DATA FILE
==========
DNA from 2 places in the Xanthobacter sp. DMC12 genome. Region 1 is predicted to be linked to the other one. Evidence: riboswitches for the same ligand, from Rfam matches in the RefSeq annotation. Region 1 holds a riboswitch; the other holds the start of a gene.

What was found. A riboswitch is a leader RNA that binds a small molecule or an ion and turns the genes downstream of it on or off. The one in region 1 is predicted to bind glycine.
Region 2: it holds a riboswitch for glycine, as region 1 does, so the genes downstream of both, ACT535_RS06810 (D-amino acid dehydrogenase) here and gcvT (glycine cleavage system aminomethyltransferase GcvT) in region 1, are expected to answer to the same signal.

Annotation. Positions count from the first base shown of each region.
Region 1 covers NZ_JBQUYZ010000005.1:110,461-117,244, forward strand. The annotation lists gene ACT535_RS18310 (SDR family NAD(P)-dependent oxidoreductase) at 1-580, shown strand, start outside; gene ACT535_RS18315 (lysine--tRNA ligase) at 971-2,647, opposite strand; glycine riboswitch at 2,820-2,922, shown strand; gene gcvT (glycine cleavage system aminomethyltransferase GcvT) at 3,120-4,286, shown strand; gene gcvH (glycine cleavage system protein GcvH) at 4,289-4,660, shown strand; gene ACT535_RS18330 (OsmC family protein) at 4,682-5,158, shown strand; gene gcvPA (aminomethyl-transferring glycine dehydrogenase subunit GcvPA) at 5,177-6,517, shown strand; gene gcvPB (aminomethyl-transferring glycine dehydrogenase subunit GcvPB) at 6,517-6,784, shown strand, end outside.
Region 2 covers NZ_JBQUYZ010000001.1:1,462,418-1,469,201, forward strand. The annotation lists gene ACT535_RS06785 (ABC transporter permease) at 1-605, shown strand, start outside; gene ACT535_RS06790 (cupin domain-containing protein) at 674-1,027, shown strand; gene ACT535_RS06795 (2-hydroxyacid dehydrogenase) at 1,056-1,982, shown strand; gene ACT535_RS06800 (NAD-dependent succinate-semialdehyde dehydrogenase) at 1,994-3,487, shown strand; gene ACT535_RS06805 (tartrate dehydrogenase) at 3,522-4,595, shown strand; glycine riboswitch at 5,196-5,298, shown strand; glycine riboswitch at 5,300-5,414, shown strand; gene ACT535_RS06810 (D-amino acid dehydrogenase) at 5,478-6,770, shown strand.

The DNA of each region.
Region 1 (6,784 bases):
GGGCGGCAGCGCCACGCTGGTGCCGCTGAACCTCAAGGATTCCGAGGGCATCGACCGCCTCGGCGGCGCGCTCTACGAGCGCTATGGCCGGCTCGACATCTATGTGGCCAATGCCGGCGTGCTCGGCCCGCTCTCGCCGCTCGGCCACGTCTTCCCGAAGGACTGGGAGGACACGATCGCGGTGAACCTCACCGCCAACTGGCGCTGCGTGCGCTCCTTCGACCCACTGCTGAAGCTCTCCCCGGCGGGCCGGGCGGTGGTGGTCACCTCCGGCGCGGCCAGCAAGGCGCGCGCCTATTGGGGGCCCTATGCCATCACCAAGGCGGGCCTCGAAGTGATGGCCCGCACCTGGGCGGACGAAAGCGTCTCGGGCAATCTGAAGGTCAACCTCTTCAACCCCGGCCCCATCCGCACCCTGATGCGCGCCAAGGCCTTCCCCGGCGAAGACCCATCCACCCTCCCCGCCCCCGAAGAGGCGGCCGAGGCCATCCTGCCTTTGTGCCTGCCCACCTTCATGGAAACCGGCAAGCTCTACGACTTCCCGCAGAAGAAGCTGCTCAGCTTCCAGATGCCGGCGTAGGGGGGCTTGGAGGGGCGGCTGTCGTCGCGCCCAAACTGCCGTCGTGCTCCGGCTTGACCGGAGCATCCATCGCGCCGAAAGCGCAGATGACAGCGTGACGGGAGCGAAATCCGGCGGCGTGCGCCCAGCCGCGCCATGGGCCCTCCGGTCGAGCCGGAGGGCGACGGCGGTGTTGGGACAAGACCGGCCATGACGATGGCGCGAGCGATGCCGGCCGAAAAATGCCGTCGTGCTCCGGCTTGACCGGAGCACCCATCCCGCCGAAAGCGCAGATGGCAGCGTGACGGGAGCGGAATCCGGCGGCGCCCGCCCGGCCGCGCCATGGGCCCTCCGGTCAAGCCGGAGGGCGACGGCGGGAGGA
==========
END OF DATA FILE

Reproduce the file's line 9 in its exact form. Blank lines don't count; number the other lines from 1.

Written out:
GGGCGGCAGCGCCACGCTGGTGCCGCTGAACCTCAAGGATTCCGAGGGCATCGACCGCCTCGGCGGCGCGCTCTACGAGCGCTATGGCCGGCTCGACATCTATGTGGCCAATGCCGGCGTGCTCGGCCCGCTCTCGCCGCTCGGCCACGTCTTCCCGAAGGACTGGGAGGACACGATCGCGGTGAACCTCACCGCCAACTGGCGCTGCGTGCGCTCCTTCGACCCACTGCTGAAGCTCTCCCCGGCGGGCCGGGCGGTGGTGGTCACCTCCGGCGCGGCCAGCAAGGCGCGCGCCTATTGGGGGCCCTATGCCATCACCAAGGCGGGCCTCGAAGTGATGGCCCGCACCTGGGCGGACGAAAGCGTCTCGGGCAATCTGAAGGTCAACCTCTTCAACCCCGGCCCCATCCGCACCCTGATGCGCGCCAAGGCCTTCCCCGGCGAAGACCCATCCACCCTCCCCGCCCCCGAAGAGGCGGCCGAGGCCATCCTGCCTTTGTGCCTGCCCACCTTCATGGAAACCGGCAAGCTCTACGACTTCCCGCAGAAGAAGCTGCTCAGCTTCCAGATGCCGGCGTAGGGGGGCTTGGAGGGGCGGCTGTCGTCGCGCCCAAACTGCCGTCGTGCTCCGGCTTGACCGGAGCATCCATCGCGCCGAAAGCGCAGATGACAGCGTGACGGGAGCGAAATCCGGCGGCGTGCGCCCAGCCGCGCCATGGGCCCTCCGGTCGAGCCGGAGGGCGACGGCGGTGTTGGGACAAGACCGGCCATGACGATGGCGCGAGCGATGCCGGCCGAAAAATGCCGTCGTGCTCCGGCTTGACCGGAGCACCCATCCCGCCGAAAGCGCAGATGGCAGCGTGACGGGAGCGGAATCCGGCGGCGCCCGCCCGGCCGCGCCATGGGCCCTCCGGTCAAGCCGGAGGGCGACGGCGGGAGGA